Tables of Risk comparisons

Tables of Risk comparisons

Jul 15th, 2020

Most tables of risk comparisons in the literature contain a mix of risks characterized by different levels of uncertainty. In addition, most risk comparisons in those tables offer only single number risk estimates, with no range or error term.

Factual and Foreseeable Reliability of Tailings Dams

For risks such as driving, where fatalities can be counted on large samples, the number is likely to be reliable, at least in some countries. However, even if the risk comparison data are carefully and accurately reported, they can be misleading. Indeed, the risk calculation for driving does not differentiate different driving situations: for example, speeding home after a long party in the early morning is two orders of magnitude more dangerous than driving during the day.

This type of reasoning may explain why in our experience people have trouble relating such “general” risk comparisons tables to the specific risks posed by a project.

Useful risk comparisons and benchmarking

Useful risk comparison should be accurate and pertinent. For example, comparing a chemical processing plant risks to voluntary actions such as smoking or driving without a seat-belt is neither accurate nor pertinent.

Analysts attempting comparisons must stress that values are relative and not absolute. That is because we cannot know the future but can evaluate with the information we have at hand. 

Relative risk evaluations and benchmarking are paramount as well as complete consequences analyses. Furthermore, comparison results can be completely biased if one poorly states the failure criteria.

However, in good conditions benchmarking becomes a powerful tool of comparison. It also is a powerful tool for road mapping enabling managers to know where to act.

Whereas risk comparison amounts to showing activities of comparable risks, benchmarking corresponds to rate of a given activity related to other similar activities.

That remains true even in the case of world-wide tailings dams portfolio performance. In that case, the rate of tailings dams major failures, 10-3 to 10-4 per year uses incomplete statistic, likely afflicted by under reporting and other biases, or necessarily simplified models and evaluation approaches. However, the range makes sense when compared to large hydro-dams performances.

Effects of mitigation and other actions and inaction

Benchmarking of a Tailings dams portfolio can assume the aspect shown in the figure below. The figure shows:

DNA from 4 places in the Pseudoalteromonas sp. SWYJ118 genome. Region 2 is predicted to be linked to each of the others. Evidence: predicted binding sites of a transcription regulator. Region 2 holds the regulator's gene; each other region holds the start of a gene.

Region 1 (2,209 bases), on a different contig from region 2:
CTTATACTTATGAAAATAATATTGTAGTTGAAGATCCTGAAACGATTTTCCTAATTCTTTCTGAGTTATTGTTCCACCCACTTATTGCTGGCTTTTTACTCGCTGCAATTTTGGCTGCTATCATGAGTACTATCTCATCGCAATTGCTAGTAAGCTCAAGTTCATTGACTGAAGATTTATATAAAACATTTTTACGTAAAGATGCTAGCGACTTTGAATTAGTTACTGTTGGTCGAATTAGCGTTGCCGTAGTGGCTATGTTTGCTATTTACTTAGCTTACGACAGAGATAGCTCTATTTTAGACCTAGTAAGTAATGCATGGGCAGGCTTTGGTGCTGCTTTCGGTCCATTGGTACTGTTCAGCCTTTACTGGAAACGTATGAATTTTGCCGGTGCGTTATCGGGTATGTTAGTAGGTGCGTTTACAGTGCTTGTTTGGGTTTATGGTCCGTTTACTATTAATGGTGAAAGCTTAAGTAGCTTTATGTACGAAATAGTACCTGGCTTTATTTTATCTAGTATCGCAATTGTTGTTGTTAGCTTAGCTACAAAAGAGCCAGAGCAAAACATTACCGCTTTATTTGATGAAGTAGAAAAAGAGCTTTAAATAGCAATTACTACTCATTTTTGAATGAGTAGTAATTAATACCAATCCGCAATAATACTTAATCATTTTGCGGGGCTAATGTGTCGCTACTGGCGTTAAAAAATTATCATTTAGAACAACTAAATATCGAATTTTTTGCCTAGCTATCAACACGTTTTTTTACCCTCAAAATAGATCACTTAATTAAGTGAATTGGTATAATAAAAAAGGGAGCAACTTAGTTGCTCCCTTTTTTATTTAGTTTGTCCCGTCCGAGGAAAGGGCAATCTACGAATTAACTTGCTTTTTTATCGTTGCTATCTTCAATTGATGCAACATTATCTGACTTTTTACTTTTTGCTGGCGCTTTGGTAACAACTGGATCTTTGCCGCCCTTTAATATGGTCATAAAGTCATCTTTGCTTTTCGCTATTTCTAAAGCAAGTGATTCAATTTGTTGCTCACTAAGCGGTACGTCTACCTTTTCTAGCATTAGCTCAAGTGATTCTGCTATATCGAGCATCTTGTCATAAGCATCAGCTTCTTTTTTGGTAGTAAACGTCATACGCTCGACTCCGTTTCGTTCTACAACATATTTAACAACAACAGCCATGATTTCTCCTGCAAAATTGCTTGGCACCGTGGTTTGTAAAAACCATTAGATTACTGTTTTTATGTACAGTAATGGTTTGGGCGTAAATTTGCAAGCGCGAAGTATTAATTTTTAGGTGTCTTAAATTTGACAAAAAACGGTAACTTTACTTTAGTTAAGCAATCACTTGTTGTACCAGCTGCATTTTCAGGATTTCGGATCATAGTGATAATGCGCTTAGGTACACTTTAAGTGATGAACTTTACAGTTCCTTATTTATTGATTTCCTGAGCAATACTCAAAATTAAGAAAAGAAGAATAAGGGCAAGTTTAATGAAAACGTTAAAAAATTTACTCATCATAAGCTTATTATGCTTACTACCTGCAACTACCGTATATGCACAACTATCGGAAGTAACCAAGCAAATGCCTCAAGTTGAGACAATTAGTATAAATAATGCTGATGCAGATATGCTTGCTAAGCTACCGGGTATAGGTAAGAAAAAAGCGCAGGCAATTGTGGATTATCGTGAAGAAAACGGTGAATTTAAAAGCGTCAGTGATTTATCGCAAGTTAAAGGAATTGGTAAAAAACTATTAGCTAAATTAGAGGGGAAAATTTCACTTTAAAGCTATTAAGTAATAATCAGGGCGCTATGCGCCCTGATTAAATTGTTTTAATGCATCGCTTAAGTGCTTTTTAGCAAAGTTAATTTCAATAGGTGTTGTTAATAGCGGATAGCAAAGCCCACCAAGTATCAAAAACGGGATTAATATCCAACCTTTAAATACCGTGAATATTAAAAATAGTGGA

• the range of rate of tailings dam failures (orange band) during two significant decades (around ’79 and ’99).
  • Under the orange bar there is a blue range where dams that are better than the world-wide portfolio land, all the way down to the credibility threshold.
  • The grey area above the orange bar is where poor quality dams are located.
  • If dams slip higher they get into the pre-collapse range (yellow).

Tables of Risk comparisons

Mitigation implemented on dams and ancillary water management facilities will push the likelihood of failure down, towards the white circles.

Long term lack of maintenance, climate change effects will tend to push the likelihood higher.

The combination of the graph above with the cost of consequences for each dam gives the risks. Consequences may derive from performing dam break analyses or other simplified approaches.  

Closing remarks

Benchmarking of multi-hazard risk environments, typically, for example projects, entire operations or enterprise, requires specific understanding and considerations.  Indeed various hazard can hit different system’s elements. They generate complex failures, either directly or indirectly, by inter-dependencies. In addition, failures are always multidimensional and include business interruption, direct & indirect losses, social and legal impacts, etc.

Thus, bench-marking requires specific methodologies which are economical, sustainable and deliver significant competitive edge to their users . They are necessarily  more sophisticated than classic financial tools like NPV or the mere “counting of risks” in traditional matrix based risk assessments.

The understanding of which risks are operational, tactical and strategic is quintessential in this phase. That classification is an important result of a modern risk assessment, and not an arbitrary selection.

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Category: Consequences, Mitigations, Probabilities, Risk analysis, Risk management, Tolerance/Acceptability

One response to “Tables of Risk comparisons”

  1. Manuel says:

    Muito bom!

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